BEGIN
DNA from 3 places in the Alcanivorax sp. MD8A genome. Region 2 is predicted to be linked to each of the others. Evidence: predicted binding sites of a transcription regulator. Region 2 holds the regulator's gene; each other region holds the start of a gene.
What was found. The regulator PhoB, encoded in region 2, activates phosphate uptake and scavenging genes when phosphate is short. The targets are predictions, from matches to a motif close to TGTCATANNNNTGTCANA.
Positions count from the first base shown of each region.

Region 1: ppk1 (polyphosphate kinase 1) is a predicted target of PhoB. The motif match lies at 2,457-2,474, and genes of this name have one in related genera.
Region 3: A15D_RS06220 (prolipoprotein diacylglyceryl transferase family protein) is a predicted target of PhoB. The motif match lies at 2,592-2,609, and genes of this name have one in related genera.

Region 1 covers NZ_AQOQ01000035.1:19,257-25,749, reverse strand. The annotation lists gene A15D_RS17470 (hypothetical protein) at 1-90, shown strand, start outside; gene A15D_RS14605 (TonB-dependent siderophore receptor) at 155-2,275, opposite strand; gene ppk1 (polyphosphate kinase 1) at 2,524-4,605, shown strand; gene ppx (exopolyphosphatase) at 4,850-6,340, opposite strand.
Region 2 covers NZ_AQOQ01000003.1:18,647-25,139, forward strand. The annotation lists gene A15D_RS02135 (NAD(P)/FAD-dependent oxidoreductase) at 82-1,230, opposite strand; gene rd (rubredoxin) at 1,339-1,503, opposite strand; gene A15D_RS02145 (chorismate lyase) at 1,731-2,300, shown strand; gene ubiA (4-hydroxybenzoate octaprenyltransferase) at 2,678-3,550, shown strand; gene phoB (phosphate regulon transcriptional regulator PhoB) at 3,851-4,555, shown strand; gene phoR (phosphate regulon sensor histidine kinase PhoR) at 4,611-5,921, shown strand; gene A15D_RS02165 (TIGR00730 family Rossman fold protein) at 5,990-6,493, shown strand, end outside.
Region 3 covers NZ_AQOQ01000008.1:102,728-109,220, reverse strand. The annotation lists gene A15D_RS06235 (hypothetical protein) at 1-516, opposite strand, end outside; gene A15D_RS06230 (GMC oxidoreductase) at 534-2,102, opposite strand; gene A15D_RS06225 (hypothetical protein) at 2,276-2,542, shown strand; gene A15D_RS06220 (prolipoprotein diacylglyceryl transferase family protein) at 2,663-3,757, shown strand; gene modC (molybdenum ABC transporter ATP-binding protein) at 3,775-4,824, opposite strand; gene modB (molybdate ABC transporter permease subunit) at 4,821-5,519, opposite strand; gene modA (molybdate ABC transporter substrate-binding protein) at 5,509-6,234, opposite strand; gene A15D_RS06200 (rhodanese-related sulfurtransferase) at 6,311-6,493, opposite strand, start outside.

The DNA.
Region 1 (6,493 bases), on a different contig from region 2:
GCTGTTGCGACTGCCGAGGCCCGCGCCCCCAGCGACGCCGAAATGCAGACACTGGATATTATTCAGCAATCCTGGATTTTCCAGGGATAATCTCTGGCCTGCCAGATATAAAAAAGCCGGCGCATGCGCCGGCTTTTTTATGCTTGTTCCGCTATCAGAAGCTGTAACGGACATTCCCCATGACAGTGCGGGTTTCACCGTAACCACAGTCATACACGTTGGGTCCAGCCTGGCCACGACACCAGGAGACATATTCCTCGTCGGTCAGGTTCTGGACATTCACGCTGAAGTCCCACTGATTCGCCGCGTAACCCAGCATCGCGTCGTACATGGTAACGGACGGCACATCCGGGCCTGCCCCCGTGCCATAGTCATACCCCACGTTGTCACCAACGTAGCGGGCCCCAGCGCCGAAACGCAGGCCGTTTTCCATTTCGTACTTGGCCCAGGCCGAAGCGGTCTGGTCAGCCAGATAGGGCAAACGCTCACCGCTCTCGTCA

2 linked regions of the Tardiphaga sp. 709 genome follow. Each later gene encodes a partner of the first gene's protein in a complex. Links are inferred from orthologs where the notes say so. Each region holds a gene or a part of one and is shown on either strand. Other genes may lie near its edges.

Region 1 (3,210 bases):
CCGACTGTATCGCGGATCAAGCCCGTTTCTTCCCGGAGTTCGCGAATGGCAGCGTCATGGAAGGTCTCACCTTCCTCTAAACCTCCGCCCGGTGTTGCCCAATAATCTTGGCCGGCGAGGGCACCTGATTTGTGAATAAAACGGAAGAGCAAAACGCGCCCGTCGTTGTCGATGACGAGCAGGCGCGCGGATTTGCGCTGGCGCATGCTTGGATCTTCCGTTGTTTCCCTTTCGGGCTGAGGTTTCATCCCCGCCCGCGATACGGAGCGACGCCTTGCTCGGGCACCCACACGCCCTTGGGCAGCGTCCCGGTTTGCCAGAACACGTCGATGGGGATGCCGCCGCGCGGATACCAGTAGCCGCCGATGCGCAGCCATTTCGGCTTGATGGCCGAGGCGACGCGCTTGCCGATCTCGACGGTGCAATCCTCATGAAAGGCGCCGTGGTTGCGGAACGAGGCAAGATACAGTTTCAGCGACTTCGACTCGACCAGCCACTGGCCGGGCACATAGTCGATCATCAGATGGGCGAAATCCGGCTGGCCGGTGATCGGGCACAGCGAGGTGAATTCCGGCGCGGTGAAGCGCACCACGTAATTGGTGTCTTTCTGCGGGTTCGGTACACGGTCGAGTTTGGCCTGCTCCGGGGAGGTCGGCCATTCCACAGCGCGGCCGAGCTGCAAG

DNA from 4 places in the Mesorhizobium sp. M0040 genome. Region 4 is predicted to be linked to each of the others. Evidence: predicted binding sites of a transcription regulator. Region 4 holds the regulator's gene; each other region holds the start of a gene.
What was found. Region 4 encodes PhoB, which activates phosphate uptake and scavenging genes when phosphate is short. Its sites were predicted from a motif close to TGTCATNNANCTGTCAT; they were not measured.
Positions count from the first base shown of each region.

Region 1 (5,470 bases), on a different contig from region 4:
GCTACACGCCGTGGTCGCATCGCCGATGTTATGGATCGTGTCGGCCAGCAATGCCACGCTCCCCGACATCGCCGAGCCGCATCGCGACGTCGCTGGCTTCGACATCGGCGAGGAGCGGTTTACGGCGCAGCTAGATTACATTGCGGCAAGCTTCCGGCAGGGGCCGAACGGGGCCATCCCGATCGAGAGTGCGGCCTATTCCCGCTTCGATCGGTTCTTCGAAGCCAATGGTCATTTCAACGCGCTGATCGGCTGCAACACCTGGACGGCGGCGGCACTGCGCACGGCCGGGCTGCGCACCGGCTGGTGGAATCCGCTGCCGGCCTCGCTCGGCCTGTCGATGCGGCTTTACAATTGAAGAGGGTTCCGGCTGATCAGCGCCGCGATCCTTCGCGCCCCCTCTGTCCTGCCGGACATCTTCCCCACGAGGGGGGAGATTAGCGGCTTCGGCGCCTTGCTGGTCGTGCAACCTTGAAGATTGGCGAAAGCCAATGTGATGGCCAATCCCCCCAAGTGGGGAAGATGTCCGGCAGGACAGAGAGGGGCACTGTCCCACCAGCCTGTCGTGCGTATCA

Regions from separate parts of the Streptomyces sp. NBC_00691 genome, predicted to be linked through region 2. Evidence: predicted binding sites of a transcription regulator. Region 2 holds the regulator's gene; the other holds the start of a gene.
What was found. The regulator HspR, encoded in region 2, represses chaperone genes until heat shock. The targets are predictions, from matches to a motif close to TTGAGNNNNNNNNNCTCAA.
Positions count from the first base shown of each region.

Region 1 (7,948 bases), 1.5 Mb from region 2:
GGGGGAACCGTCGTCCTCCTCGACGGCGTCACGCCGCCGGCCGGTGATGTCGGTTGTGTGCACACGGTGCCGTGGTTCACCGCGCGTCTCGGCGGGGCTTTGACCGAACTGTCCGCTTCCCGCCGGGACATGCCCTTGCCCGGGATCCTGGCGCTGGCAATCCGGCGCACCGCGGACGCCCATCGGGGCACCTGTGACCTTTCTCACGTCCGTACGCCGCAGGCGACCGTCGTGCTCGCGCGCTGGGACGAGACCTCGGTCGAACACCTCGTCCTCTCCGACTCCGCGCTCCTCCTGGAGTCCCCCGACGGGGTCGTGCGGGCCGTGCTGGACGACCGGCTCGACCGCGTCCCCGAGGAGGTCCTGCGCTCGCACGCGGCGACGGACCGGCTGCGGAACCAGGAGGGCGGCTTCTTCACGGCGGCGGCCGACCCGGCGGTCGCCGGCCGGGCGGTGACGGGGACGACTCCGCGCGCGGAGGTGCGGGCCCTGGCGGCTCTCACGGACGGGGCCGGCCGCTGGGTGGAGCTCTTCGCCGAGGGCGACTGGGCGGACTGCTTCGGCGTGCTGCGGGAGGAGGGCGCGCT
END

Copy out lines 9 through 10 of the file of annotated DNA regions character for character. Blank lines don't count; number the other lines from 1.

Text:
The DNA.
Region 1 (6,493 bases), on a different contig from region 2: